Personnel includes: Leo Gandelman (soprano, alto, tenor & baritone saxophones, piano, keyboards, percussion); Celso Fonseca (vocals, acoustic & electric guitars); Suely Mesquita (vocals); Marcio Montarroyas (trumpet); Egberto Gismonti, Philippe Saisse (piano); Sacha Amback (keyboards, bass, programming); Ricardo Silveira (acoustic guitar); Dunga (bass); Paulo Braga (drums).
Producers include: Leo Gandelman, Celso Fonseca, Eric Calvi, Nico Rezende, Neme.
Principally recorded at Chorus and Magic Music Studios, Rio De Janiero, Brazil.
Personnel: Leo Gandelman (saxophone, soprano saxophone, alto saxophone, tenor saxophone, baritone saxophone, piano, keyboards, percussion); Celso Fonseca (vocals, acoustic guitar, electric guitar); Nico Rezende (vocals, acoustic guitar, keyboards); Ricardo Silveira (guitar, acoustic guitar); Torcuato Mariano (guitar); Jose Carlos Ramos (flute); M rcio Montarroyos (trumpet); Bidinho (flugelhorn); Serginho Trombone (trombone); Philippe Saisse (piano, Fender Rhodes piano); William Magalhaes (piano, keyboards); Egberto Gismonti (piano); Sacha Amback (keyboards, drum programming, sampler); Claudio Infante (drums, percussion); Paulinho Braga (drums); Ramiro Mussoto (percussion, drum programming); Marcos Suzano (percussion); Meme (drum programming).
Audio Mixer: Tom Swift.
Recording information: Chorus Studios, Rio De Janeiro, Brazil; Magic Music Studios, Rio De Janeiro, Brazil; MEGA Studios.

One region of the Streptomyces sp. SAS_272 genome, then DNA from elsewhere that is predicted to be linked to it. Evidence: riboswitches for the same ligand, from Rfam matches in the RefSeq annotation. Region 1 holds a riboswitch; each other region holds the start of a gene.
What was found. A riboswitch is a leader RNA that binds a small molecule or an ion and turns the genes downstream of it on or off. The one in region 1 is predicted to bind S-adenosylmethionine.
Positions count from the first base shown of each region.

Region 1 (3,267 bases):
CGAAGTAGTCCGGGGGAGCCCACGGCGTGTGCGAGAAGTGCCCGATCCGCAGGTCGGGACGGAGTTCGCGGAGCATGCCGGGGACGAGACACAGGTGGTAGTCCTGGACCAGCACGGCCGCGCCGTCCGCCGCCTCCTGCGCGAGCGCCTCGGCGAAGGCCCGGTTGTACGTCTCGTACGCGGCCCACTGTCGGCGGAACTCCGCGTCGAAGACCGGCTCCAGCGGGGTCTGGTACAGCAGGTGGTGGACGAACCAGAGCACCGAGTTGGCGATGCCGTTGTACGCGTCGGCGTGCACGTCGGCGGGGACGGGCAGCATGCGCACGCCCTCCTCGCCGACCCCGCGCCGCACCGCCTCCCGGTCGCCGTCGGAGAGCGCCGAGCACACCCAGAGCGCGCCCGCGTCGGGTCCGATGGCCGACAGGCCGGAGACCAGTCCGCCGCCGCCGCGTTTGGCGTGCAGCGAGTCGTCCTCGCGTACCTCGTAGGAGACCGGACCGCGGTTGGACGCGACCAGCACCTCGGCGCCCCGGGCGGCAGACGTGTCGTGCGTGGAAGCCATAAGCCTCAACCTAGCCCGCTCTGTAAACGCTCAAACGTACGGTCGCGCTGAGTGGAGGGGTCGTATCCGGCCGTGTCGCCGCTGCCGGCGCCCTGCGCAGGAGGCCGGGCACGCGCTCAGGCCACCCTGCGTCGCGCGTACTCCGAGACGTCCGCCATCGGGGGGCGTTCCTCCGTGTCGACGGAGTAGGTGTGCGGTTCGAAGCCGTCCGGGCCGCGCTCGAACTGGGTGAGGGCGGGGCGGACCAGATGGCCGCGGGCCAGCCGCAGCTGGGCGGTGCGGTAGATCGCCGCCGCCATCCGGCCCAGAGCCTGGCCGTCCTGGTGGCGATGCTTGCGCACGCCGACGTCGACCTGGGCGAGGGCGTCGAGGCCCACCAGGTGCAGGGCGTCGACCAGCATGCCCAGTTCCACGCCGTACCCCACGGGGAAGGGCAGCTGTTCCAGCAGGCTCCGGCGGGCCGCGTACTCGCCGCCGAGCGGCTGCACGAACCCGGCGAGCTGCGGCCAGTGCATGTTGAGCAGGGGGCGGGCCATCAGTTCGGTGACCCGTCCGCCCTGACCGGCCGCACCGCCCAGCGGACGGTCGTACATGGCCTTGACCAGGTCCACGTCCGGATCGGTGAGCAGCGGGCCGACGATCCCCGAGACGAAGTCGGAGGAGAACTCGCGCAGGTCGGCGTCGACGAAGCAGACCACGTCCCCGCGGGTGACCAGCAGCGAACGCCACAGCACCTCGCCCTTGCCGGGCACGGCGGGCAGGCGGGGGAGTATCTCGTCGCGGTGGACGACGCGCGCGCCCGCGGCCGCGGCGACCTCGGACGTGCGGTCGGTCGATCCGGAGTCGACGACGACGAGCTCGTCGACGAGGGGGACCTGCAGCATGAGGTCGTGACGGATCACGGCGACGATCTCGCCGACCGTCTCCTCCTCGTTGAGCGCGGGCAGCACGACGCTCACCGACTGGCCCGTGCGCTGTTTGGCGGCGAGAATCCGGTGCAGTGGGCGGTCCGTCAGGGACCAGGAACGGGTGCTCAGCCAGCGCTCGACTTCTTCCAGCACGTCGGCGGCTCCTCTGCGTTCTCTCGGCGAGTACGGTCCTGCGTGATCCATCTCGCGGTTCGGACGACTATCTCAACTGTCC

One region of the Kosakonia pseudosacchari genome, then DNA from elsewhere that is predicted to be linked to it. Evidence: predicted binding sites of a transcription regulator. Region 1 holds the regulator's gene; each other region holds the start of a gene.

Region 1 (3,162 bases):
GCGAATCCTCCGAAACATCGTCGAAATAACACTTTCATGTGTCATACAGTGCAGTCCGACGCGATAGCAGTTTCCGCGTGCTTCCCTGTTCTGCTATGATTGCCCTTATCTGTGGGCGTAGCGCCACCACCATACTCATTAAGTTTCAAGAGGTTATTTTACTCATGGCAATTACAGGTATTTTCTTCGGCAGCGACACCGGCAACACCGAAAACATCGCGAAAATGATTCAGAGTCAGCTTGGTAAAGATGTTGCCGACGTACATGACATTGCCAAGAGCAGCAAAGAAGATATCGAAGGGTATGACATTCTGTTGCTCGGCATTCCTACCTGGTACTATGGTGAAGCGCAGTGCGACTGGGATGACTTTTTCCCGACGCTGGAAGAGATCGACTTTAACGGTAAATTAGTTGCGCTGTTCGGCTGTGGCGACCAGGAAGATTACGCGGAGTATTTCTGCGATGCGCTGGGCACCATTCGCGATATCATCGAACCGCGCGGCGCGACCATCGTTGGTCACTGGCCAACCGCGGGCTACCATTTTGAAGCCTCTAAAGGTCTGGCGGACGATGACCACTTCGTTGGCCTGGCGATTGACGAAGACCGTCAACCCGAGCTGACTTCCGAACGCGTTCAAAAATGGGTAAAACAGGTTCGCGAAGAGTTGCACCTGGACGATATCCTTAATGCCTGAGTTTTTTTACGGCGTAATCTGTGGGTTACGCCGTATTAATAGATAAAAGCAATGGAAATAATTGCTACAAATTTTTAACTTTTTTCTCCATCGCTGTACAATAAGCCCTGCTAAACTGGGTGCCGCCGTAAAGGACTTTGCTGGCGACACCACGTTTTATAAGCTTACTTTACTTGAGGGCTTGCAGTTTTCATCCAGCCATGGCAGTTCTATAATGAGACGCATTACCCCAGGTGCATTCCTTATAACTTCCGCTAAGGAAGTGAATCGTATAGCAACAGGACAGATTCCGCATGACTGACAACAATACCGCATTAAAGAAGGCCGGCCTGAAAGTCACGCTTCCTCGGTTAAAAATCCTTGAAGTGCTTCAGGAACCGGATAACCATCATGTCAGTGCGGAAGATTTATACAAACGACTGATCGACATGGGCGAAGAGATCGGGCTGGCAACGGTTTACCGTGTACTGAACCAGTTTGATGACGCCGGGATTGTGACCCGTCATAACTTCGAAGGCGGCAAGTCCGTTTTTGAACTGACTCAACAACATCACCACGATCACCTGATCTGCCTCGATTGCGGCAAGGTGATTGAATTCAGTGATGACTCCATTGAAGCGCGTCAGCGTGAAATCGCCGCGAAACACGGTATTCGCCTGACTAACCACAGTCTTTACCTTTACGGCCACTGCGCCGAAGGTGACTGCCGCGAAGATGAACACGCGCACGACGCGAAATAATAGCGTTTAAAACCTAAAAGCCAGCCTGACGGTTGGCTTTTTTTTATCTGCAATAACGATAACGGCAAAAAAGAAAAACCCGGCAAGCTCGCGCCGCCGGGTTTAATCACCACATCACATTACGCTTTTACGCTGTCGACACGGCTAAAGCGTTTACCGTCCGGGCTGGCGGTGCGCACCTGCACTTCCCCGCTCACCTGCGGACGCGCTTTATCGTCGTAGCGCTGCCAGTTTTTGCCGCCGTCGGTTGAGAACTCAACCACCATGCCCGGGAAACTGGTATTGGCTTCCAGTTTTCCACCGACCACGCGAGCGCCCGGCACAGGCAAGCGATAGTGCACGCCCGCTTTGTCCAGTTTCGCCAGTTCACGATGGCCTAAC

Photographer: Aldo Sampieri.
Arrangers: Sacha Amback; William Magalhaes; Nico Rezende; Leo Gandelman; Celso Fonseca.
Saxophonist/keyboardist Gandelman delivers on this album's titular promise. His is a modern, cosmopolitan variant on Brazilian musical traditions. While he bases tracks around samba and bossa nova rhythms, electronic riffs and beats abound, making for an unusual and reward fusion of old and new. On "Maracatu Atomico" the tension between the electronic dance beat and acoustic guitar rhythms pushes Gandelman's sax along with unprecedented propulsion. "Brazilian Waters" finds Eddie Gomez's slippery jazz bassline rubbing shoulders with atmospheric splashes of synthesizer. Here, as on the rest of BRAZILIAN SOUL, it's Gandelman's sax, often counterpointed by wordless female vocals, that is the central focus and raison d'etre.